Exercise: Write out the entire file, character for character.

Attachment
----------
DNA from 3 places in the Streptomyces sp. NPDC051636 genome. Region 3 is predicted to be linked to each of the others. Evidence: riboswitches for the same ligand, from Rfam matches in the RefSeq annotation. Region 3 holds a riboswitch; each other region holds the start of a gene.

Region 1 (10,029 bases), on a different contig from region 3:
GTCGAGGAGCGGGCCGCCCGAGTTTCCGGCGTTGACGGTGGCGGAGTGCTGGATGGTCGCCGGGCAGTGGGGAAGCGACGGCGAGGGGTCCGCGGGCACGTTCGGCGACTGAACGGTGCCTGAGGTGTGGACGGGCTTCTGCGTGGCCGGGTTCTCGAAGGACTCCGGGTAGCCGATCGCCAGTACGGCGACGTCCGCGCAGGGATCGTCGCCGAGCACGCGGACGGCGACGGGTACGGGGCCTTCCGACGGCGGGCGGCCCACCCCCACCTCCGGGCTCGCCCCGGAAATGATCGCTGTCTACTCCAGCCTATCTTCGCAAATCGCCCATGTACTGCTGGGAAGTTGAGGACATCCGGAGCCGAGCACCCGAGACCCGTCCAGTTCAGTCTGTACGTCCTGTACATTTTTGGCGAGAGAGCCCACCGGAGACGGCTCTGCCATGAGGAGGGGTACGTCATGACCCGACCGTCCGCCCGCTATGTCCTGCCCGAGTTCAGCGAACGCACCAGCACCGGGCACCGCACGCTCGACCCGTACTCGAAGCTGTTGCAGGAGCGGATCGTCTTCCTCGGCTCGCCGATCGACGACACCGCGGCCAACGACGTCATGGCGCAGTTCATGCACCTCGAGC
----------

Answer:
DNA from 3 places in the Streptomyces sp. NPDC051636 genome. Region 3 is predicted to be linked to each of the others. Evidence: riboswitches for the same ligand, from Rfam matches in the RefSeq annotation. Region 3 holds a riboswitch; each other region holds the start of a gene.

Region 1 (10,029 bases), on a different contig from region 3:
GTCGAGGAGCGGGCCGCCCGAGTTTCCGGCGTTGACGGTGGCGGAGTGCTGGATGGTCGCCGGGCAGTGGGGAAGCGACGGCGAGGGGTCCGCGGGCACGTTCGGCGACTGAACGGTGCCTGAGGTGTGGACGGGCTTCTGCGTGGCCGGGTTCTCGAAGGACTCCGGGTAGCCGATCGCCAGTACGGCGACGTCCGCGCAGGGATCGTCGCCGAGCACGCGGACGGCGACGGGTACGGGGCCTTCCGACGGCGGGCGGCCCACCCCCACCTCCGGGCTCGCCCCGGAAATGATCGCTGTCTACTCCAGCCTATCTTCGCAAATCGCCCATGTACTGCTGGGAAGTTGAGGACATCCGGAGCCGAGCACCCGAGACCCGTCCAGTTCAGTCTGTACGTCCTGTACATTTTTGGCGAGAGAGCCCACCGGAGACGGCTCTGCCATGAGGAGGGGTACGTCATGACCCGACCGTCCGCCCGCTATGTCCTGCCCGAGTTCAGCGAACGCACCAGCACCGGGCACCGCACGCTCGACCCGTACTCGAAGCTGTTGCAGGAGCGGATCGTCTTCCTCGGCTCGCCGATCGACGACACCGCGGCCAACGACGTCATGGCGCAGTTCATGCACCTCGAGC